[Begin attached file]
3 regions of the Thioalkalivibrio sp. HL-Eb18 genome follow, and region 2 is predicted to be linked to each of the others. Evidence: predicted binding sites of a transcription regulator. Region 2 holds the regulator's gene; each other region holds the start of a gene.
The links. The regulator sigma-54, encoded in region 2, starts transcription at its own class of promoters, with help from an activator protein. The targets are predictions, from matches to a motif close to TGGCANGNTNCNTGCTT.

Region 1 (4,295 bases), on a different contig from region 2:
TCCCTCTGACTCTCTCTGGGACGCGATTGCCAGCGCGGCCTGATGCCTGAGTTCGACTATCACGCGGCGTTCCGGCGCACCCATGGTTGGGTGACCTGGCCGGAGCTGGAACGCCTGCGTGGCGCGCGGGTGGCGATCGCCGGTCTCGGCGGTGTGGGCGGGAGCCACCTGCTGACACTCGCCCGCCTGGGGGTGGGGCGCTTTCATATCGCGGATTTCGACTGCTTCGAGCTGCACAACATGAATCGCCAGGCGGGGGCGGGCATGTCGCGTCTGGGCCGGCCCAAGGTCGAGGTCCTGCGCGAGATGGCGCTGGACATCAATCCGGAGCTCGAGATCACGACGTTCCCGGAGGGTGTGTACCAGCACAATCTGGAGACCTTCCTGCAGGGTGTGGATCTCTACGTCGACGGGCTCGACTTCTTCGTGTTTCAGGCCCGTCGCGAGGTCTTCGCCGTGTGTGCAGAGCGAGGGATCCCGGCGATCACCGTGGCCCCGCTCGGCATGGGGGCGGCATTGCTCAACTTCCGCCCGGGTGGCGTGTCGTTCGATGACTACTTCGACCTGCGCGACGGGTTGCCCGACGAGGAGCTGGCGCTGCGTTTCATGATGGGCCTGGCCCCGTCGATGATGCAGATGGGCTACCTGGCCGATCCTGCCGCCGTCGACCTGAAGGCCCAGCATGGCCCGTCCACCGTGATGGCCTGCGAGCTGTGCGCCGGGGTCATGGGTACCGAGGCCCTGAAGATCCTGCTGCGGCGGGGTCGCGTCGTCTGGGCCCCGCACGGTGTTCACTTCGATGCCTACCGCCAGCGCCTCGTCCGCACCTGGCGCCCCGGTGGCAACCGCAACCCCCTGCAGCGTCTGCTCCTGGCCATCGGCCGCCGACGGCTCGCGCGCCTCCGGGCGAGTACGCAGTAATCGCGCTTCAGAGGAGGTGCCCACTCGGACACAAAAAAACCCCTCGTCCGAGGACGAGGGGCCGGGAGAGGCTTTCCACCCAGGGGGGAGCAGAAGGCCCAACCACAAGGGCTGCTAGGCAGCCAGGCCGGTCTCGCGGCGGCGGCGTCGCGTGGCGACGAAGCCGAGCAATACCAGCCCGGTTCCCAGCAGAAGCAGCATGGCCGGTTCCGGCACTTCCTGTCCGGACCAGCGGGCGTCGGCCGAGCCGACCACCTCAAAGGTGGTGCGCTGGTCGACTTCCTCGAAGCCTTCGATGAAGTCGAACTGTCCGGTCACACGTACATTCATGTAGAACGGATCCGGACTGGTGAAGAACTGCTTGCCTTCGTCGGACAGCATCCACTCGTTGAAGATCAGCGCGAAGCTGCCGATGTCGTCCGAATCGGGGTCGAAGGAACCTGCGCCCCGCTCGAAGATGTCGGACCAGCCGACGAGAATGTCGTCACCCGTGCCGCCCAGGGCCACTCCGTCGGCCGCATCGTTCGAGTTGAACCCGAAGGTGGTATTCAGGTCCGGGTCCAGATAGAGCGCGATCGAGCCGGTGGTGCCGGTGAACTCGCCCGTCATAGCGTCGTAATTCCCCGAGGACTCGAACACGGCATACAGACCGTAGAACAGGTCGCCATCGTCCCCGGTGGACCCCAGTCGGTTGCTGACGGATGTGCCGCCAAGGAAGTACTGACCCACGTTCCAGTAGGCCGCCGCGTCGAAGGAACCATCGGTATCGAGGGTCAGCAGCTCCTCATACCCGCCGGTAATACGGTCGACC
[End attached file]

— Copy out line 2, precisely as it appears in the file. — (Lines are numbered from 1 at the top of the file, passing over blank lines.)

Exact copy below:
The links. The regulator sigma-54, encoded in region 2, starts transcription at its own class of promoters, with help from an activator protein. The targets are predictions, from matches to a motif close to TGGCANGNTNCNTGCTT.